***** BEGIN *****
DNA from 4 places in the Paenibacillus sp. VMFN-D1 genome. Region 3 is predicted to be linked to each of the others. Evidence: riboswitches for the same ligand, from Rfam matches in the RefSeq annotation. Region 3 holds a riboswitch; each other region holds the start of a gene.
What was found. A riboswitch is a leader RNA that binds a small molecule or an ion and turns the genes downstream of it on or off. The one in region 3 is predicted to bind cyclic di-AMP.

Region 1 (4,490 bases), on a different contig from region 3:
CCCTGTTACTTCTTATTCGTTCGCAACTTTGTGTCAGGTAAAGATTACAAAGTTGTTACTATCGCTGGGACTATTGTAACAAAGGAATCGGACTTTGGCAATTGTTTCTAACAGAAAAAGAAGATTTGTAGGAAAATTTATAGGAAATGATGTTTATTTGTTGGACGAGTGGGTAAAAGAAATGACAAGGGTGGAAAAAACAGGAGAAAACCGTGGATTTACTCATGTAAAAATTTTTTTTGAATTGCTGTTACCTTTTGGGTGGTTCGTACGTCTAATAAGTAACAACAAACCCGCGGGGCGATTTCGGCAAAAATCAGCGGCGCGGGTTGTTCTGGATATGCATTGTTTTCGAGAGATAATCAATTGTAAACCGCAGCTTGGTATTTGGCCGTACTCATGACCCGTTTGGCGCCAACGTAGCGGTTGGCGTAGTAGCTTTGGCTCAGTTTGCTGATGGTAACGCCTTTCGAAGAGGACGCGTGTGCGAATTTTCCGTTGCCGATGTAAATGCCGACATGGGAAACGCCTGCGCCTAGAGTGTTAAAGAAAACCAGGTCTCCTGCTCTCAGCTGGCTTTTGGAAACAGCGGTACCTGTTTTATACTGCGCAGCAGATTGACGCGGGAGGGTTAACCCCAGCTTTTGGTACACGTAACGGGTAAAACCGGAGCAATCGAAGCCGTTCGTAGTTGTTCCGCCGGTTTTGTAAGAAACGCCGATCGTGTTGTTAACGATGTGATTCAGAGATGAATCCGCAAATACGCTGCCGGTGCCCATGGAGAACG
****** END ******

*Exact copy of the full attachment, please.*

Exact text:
DNA from 4 places in the Paenibacillus sp. VMFN-D1 genome. Region 3 is predicted to be linked to each of the others. Evidence: riboswitches for the same ligand, from Rfam matches in the RefSeq annotation. Region 3 holds a riboswitch; each other region holds the start of a gene.
What was found. A riboswitch is a leader RNA that binds a small molecule or an ion and turns the genes downstream of it on or off. The one in region 3 is predicted to bind cyclic di-AMP.

Region 1 (4,490 bases), on a different contig from region 3:
CCCTGTTACTTCTTATTCGTTCGCAACTTTGTGTCAGGTAAAGATTACAAAGTTGTTACTATCGCTGGGACTATTGTAACAAAGGAATCGGACTTTGGCAATTGTTTCTAACAGAAAAAGAAGATTTGTAGGAAAATTTATAGGAAATGATGTTTATTTGTTGGACGAGTGGGTAAAAGAAATGACAAGGGTGGAAAAAACAGGAGAAAACCGTGGATTTACTCATGTAAAAATTTTTTTTGAATTGCTGTTACCTTTTGGGTGGTTCGTACGTCTAATAAGTAACAACAAACCCGCGGGGCGATTTCGGCAAAAATCAGCGGCGCGGGTTGTTCTGGATATGCATTGTTTTCGAGAGATAATCAATTGTAAACCGCAGCTTGGTATTTGGCCGTACTCATGACCCGTTTGGCGCCAACGTAGCGGTTGGCGTAGTAGCTTTGGCTCAGTTTGCTGATGGTAACGCCTTTCGAAGAGGACGCGTGTGCGAATTTTCCGTTGCCGATGTAAATGCCGACATGGGAAACGCCTGCGCCTAGAGTGTTAAAGAAAACCAGGTCTCCTGCTCTCAGCTGGCTTTTGGAAACAGCGGTACCTGTTTTATACTGCGCAGCAGATTGACGCGGGAGGGTTAACCCCAGCTTTTGGTACACGTAACGGGTAAAACCGGAGCAATCGAAGCCGTTCGTAGTTGTTCCGCCGGTTTTGTAAGAAACGCCGATCGTGTTGTTAACGATGTGATTCAGAGATGAATCCGCAAATACGCTGCCGGTGCCCATGGAGAACG